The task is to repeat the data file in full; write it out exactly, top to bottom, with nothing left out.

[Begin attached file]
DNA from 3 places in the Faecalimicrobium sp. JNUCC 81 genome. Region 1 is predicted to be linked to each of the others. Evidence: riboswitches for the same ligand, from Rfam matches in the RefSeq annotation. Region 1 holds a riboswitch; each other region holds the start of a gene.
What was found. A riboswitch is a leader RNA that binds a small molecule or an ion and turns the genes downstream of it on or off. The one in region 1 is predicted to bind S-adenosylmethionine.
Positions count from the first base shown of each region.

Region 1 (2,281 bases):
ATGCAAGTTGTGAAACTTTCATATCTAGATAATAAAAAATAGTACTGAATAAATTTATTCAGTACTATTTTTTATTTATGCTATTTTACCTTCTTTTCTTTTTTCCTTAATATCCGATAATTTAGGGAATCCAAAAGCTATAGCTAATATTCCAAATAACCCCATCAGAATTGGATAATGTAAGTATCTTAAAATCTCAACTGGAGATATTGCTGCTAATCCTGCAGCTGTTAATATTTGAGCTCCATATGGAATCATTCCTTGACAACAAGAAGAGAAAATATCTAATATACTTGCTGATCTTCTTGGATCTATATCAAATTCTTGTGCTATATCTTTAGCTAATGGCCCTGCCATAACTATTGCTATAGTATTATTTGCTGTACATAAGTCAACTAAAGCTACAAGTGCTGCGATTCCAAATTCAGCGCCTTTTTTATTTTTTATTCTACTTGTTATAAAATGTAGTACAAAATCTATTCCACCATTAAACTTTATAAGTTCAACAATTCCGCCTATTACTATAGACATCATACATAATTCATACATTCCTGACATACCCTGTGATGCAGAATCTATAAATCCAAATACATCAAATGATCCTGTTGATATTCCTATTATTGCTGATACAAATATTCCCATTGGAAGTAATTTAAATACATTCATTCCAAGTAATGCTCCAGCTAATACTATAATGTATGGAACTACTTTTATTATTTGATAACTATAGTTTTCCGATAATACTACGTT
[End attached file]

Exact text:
DNA from 3 places in the Faecalimicrobium sp. JNUCC 81 genome. Region 1 is predicted to be linked to each of the others. Evidence: riboswitches for the same ligand, from Rfam matches in the RefSeq annotation. Region 1 holds a riboswitch; each other region holds the start of a gene.
What was found. A riboswitch is a leader RNA that binds a small molecule or an ion and turns the genes downstream of it on or off. The one in region 1 is predicted to bind S-adenosylmethionine.
Positions count from the first base shown of each region.

Region 1 (2,281 bases):
ATGCAAGTTGTGAAACTTTCATATCTAGATAATAAAAAATAGTACTGAATAAATTTATTCAGTACTATTTTTTATTTATGCTATTTTACCTTCTTTTCTTTTTTCCTTAATATCCGATAATTTAGGGAATCCAAAAGCTATAGCTAATATTCCAAATAACCCCATCAGAATTGGATAATGTAAGTATCTTAAAATCTCAACTGGAGATATTGCTGCTAATCCTGCAGCTGTTAATATTTGAGCTCCATATGGAATCATTCCTTGACAACAAGAAGAGAAAATATCTAATATACTTGCTGATCTTCTTGGATCTATATCAAATTCTTGTGCTATATCTTTAGCTAATGGCCCTGCCATAACTATTGCTATAGTATTATTTGCTGTACATAAGTCAACTAAAGCTACAAGTGCTGCGATTCCAAATTCAGCGCCTTTTTTATTTTTTATTCTACTTGTTATAAAATGTAGTACAAAATCTATTCCACCATTAAACTTTATAAGTTCAACAATTCCGCCTATTACTATAGACATCATACATAATTCATACATTCCTGACATACCCTGTGATGCAGAATCTATAAATCCAAATACATCAAATGATCCTGTTGATATTCCTATTATTGCTGATACAAATATTCCCATTGGAAGTAATTTAAATACATTCATTCCAAGTAATGCTCCAGCTAATACTATAATGTATGGAACTACTTTTATTATTTGATAACTATAGTTTTCCGATAATACTACGTT